Going mobile: DOD needs to take the next steps on security
Until recently, defense and civilian agencies have approached their mobile device strategy problems by taking an "all devices left behind" stance that has become woefully outdated. Indeed, the growing prevalence of personal device use is forcing agencies to consider how to allow these devices on the network while still keeping it secure.
The change in policy has been slow, but a recent survey of 200 respondents (75 defense and 125 civilian) conducted by SolarWinds and Market Connections illustrates that changes to mobile policy are happening to various degrees. According to the findings:
- 37 percent of Defense Department respondents say their agency allows approved personal devices to access some agency systems.
- 30 percent of DOD respondents say that they can use personal mobile devices to access work email, or will be able to within the next year.
- 73 percent of the same respondents are currently able to access work email using agency-issued mobile devices.
All of this despite the fact that mobile device security remains a top concern. Ninety-six percent of DOD respondents indicated that cybersecurity and IT security are "very important" and a source of focus for leadership within the agency, while 85 percent of civilian respondents made a similar claim. And nearly half (46 percent) of all DOD respondents indicated unauthorized individuals accessing data via mobile devices is a particular challenge.
Interestingly, though, there appears to be a significant gulf between mobile device security in the military and civilian government spaces. While both understand the importance of securing mobile devices, DOD agencies tend to be more prepared for the potential risk. In fact, the survey found that DOD agencies are more likely than civilian agencies to have a formal security plan and training program in place. Similarly, 41 percent of DOD respondents indicated that they are very confident their agency’s security controls can protect agency data, while only 16 percent of civilian agency respondents indicated the same confidence level.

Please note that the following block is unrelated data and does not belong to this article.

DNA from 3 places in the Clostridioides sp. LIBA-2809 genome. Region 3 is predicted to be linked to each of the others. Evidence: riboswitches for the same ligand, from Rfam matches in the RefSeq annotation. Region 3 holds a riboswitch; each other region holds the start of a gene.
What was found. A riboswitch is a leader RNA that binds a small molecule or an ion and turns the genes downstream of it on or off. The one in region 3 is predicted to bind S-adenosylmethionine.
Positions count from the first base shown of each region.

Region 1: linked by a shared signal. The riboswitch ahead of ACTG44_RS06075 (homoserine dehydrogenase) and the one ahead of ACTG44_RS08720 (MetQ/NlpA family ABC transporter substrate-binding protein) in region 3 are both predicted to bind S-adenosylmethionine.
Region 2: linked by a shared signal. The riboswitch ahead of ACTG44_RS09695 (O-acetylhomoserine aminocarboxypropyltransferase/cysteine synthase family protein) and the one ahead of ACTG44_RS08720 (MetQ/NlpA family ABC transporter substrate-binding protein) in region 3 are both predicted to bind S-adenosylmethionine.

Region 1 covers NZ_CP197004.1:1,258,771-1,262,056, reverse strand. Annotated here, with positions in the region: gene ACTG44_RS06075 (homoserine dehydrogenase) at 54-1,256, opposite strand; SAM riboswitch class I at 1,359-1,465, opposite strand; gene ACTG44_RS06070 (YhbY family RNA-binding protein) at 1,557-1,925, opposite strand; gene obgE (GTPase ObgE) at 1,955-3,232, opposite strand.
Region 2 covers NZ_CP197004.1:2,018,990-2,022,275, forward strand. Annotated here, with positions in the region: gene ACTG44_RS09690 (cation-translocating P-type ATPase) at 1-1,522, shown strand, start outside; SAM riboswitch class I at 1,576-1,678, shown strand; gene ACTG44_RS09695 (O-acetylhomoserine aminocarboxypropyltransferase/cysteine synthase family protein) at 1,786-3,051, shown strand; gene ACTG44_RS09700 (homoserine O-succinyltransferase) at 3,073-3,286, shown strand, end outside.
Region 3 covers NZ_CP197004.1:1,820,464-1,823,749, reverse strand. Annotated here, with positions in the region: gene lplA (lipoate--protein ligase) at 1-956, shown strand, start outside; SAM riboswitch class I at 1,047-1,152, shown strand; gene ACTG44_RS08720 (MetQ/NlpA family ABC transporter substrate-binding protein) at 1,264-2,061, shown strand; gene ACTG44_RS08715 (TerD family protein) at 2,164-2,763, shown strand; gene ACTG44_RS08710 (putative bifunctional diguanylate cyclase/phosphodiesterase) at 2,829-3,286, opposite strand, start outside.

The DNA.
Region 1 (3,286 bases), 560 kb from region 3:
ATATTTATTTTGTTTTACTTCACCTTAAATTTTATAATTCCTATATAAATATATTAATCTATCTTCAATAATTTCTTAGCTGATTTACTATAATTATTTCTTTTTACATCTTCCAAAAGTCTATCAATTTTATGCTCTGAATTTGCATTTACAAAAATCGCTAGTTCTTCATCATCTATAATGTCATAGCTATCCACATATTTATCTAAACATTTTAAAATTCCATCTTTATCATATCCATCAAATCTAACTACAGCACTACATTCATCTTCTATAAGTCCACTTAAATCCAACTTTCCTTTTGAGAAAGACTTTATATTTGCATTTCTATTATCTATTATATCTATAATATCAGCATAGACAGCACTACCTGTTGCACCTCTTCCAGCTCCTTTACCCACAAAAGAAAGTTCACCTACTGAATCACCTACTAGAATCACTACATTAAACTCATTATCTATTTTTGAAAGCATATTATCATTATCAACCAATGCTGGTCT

There could be many reasons for the disparity. Perhaps it’s simply the nature of the business: DOD has a lot more proprietary information it needs to protect in the name of national security. It’s also worth noting that DOD, under CIO Terry Halvorsen, has also made cybersecurity a core focus of its mission, even as it attempts to get “mobile devices in the hands of the warfighter anywhere anytime.” Or, maybe it’s simply due to the fact that DOD may have more resources available to apply to mobile device security.
Regardless, now that personal devices have made their way from the shadows to the light, it’s imperative that both DOD and civilian agencies take some simple steps to continue to up their mobile device security game. Recognizing the growing prevalence of mobile devices and taking steps to embrace, rather than fight, their usage is a huge first step. Developing a formal security plan and educating mobile users on how to use – and not to use – personal devices at work is also important.
Underlying all of this should be technology that allows agencies to monitor and respond to potential threats resulting from mobile device use. Integrating additional network tools, such as device trackers or security information and event management software can give network administrators even more insight into and control over their networks and the devices (and users) accessing them.
These types of secure third-party tools protect secure data by locating connected devices by searching IP or MAC address, user, host, node, port or vendor, and detecting rogue devices. Administrators can track device connection and user logon histories, helping to trace problems back to specific devices or individuals. They can also set up watch lists that trigger alerts whenever an unauthorized device accesses the network.
Security information and event management software can work in tandem with user device trackers to help protect networks. This type of software can detect critical log and registry activity and provide automated network responses to perceived security threats.
Solutions such as these can prove instrumental in managing the government’s mobile reality, especially if they are deployed in conjunction with planning and training procedures. The fact is, whether we’re talking about DOD or civilian agencies, it’s no longer realistic or even reasonable to ask employees to keep their mobile devices turned off. Now, it’s about doing whatever can be done to embrace and accept those devices – while keeping them and the networks they run on secure.